Tell us a bit about yourself and how you became the creative director of Tree of Life?
I’ve worked for Tree of Life for nearly 15 years! Unbelievable when I see it written like that. I come from a colourful family and grew up in a super creative household and I think that paved the way for my Tree of Life destiny.
It’s always great to have someone to push you a little further or in a direction you wouldn’t normally explore. What’s the best advice you’ve been given?
Absolutely! I believe in that so much. And I firmly believe in collaborating with people rather than any single person playing the central role. I think the best advice has been just that from Wendy the founder of Tree of Life. She really showed me what it is to collaborate with our manufacturers in India. For all our work in buying and design we are always checking in with our suppliers to see what they think, what their years and years of expertise tell them show them and what they can teach us about the process. I try to use that for shoots too. You’re the photographer what do you see, you’re the make up artist what do you see? and so on.
You recently came under fire for a campaign you directed, tell us a bit about the campaign and its underlying meaning.
Ah yes! Free Love! This has been a long time coming for us at Tree of Life. It is a label dedicated to our divine Free Size customers. We have been searching for a way to offer Tree of Life to customers who do not fit the current run-of-the-mill mainstream size range. We didn’t want to patronise these customers and we didn’t want to offer them a diluted version, we really wanted to give them something wonderful. We looked at it every which way and then we had to jump off the deep end and just do it. Our concept for the campaign photoshoot itself was to celebrate these gorgeous bodies. But bodies that are different to the mainstream. It felt like the right time. And so we opened ourselves up to all sorts of criticism! People weren’t used to seeing these types of bodies in the way we represented them.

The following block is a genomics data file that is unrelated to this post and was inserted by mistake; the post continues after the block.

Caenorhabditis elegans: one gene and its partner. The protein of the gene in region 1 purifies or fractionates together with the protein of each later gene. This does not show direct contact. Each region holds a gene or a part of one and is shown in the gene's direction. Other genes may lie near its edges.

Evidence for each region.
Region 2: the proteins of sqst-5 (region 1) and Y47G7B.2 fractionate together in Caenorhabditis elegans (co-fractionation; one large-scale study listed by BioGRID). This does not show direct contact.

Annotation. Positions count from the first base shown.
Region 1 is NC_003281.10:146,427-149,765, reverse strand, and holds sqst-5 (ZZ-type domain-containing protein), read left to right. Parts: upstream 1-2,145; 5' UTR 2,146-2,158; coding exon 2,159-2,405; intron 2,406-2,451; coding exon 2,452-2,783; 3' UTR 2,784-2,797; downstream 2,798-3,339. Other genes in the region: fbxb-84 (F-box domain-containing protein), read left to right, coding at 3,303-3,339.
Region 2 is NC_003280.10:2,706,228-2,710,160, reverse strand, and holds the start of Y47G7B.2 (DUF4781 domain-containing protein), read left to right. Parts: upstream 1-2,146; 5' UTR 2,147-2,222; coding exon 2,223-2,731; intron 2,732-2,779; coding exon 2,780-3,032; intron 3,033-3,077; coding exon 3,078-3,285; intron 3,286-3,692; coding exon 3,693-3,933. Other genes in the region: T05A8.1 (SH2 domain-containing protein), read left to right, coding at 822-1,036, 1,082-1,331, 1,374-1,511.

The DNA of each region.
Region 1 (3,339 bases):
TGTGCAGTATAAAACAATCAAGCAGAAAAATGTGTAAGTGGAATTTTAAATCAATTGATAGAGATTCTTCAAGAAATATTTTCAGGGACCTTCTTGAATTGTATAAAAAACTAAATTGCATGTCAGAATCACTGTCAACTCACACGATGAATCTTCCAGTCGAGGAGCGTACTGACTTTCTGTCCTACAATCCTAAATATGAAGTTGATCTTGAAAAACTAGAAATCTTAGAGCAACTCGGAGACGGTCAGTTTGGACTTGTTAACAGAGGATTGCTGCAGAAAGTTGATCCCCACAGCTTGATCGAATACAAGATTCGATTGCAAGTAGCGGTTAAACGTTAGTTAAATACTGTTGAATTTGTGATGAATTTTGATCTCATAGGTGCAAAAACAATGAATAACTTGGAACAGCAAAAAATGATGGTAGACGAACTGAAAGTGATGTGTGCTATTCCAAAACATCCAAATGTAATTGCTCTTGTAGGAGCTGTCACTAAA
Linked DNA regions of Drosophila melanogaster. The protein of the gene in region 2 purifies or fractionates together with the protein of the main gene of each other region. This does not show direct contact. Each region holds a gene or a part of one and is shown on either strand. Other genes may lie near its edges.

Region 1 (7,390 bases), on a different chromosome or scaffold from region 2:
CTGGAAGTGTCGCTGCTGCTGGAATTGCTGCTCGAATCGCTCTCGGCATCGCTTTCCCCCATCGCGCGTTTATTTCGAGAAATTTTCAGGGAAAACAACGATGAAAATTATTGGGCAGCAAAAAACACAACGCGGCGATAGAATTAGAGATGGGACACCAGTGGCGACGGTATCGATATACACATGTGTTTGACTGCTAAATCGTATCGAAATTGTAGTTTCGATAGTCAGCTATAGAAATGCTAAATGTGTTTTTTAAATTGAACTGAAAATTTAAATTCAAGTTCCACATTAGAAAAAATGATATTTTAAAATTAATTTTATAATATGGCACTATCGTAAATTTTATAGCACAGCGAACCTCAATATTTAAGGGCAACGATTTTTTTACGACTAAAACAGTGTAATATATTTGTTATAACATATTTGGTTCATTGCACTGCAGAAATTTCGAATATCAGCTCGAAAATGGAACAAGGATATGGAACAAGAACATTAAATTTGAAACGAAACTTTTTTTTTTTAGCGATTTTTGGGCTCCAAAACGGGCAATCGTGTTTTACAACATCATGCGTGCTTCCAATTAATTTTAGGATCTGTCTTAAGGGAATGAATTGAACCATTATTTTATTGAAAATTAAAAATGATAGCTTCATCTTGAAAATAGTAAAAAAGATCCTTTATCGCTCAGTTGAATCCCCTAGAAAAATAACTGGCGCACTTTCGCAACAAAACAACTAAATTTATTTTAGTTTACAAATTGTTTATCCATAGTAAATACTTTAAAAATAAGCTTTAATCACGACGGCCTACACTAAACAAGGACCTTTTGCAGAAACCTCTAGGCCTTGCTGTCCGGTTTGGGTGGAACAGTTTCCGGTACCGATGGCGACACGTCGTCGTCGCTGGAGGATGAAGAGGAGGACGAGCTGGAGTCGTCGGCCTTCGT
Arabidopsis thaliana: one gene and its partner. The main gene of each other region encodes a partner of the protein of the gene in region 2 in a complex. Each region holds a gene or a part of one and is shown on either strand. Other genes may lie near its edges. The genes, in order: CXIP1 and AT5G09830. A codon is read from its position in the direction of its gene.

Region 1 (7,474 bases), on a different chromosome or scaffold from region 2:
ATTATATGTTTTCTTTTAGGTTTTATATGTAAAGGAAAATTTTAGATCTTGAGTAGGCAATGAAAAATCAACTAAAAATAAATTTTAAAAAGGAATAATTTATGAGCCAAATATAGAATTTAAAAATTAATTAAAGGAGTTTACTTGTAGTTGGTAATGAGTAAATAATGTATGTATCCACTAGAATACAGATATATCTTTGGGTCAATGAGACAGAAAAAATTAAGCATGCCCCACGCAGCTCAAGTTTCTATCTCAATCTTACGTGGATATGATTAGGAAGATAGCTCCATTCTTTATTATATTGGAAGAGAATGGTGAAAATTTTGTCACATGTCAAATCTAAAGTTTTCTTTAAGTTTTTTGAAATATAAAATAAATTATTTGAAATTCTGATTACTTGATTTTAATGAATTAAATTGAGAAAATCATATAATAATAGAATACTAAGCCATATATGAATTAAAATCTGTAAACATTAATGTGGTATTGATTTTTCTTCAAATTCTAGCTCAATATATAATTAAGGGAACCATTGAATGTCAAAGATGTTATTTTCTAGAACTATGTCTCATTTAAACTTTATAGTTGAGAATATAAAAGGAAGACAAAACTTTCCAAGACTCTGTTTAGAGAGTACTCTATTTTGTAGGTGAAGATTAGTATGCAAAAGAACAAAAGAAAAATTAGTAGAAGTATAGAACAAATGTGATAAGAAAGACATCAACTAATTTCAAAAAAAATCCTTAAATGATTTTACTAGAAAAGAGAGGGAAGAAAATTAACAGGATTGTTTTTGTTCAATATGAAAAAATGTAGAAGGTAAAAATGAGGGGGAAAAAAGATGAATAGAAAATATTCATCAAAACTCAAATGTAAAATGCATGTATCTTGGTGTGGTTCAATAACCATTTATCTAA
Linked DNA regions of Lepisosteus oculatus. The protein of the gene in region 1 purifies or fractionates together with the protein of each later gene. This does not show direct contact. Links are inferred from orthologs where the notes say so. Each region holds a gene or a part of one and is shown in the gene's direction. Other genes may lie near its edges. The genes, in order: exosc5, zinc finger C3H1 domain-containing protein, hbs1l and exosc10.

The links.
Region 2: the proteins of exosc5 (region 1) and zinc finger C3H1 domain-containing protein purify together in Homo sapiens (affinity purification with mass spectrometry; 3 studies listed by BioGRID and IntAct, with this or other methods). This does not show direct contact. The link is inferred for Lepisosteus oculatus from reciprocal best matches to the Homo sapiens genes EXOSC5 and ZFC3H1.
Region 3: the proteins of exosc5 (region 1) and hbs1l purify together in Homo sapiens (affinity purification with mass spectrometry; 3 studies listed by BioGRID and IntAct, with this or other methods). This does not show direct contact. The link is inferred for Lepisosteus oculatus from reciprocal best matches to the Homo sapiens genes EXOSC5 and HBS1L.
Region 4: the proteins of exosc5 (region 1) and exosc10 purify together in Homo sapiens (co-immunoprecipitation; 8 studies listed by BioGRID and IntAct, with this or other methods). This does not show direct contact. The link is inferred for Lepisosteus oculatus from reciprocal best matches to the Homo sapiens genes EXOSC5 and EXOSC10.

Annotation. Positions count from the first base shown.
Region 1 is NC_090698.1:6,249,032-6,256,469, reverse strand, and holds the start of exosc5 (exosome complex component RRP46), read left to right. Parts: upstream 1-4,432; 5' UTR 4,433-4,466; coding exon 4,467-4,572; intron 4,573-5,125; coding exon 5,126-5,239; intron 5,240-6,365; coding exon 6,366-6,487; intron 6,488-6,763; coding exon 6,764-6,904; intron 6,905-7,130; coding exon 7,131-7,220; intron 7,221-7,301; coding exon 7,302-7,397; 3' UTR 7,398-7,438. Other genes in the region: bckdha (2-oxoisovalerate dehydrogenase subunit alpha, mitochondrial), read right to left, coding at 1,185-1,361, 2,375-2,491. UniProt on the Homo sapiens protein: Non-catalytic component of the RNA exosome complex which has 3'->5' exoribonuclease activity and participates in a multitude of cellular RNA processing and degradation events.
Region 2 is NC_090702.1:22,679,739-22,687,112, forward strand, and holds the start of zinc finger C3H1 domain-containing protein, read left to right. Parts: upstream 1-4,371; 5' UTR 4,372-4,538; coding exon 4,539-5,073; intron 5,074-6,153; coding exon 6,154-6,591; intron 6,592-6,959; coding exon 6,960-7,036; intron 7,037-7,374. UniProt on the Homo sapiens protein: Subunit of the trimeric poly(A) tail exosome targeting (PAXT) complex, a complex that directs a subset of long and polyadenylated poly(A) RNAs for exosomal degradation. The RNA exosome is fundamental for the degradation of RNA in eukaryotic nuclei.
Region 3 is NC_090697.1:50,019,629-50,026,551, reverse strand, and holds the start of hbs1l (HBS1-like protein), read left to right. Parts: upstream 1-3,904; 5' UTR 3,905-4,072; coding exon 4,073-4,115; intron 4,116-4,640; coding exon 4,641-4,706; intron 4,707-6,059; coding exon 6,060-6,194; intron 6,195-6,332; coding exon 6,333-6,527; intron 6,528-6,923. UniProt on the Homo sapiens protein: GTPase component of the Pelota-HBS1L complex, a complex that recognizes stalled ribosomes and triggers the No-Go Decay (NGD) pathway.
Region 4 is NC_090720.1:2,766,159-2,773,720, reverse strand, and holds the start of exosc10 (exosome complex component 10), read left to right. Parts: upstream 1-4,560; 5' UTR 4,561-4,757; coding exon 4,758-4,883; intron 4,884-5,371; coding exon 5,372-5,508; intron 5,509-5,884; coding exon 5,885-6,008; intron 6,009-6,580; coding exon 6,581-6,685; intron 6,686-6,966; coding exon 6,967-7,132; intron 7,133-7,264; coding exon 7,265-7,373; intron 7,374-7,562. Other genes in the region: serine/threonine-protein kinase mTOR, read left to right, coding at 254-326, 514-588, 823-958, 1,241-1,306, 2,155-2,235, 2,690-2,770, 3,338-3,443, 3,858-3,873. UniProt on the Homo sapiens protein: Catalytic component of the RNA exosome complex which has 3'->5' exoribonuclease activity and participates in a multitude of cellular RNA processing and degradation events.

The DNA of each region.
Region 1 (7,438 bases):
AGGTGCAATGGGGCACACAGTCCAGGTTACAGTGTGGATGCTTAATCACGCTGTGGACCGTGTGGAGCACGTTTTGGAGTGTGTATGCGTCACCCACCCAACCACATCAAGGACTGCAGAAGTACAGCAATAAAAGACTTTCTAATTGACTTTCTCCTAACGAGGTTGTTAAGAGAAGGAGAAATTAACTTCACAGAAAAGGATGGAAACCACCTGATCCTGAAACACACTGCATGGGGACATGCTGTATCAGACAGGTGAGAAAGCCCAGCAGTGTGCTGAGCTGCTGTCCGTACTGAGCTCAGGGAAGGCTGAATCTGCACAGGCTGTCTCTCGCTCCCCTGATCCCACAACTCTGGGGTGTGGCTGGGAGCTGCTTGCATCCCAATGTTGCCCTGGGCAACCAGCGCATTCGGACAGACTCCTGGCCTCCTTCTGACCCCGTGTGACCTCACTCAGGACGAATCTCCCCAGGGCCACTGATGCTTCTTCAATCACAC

Where did the inspiration for the campaign come from?
It definitely felt like the right moment to challenge our customers. I think people still feel like Tree of Life is that little hippie shop and so they’re always keeping an eye out for us to behave like hippies and prove them right, or not behave like hippies and therefore prove them wrong. The inspiration for this shoot was the female world standing up and saying “enough is enough, we’re enough. These are our bodies on our terms and we don’t care what you think.” That felt so powerful. This was one of my first shoots since returning from maternity leave. I think that absence allowed me to feel a little braver and a little less embedded in how we had been doing things before. So I tried to push the envelope a little bit and try something different. I received a lot of communication from a lot of different people good and bad and also really offensive! I’m really proud of that shoot. I think it will always have a place in my heart as a bit of a game changer. For me & for Tree.
What makes a great aesthetic vision?
So hard! Sometimes it just comes to you and sometimes it is a really slow burn. I think what makes it great is when you can really feel it. The magic I guess. I have a physical and emotional response to something that I love and I think that’s when I know its something super special. During our first day of shooting our summer campaigns in India I became really emotional. The vision I’d been working on for months and months behind the scenes was playing out in front of my eyes. There’s definitely an element of magic when the stars align like that.
An effective set design helps the audience understand the story and message trying to be conveyed in the image. How do you translate an aesthetic vision to creating a set?
Again I think sometimes it happens easily and sometimes you really have to work on it. I’m a bit of a bowerbird for inspo so if you check my computer, my phone, my notebooks, my house they’re all full to the brim with tear sheets and screen shots and little trinkets “that might be useful for a shoot, a design or an idea”. You definitely need to keep your finger on what’s happening around you but you also need to look to what makes your heart full and gives you that buzz that something is working. And you have to stay true to the brand so finding one that you believe in and that suit you helps ten fold.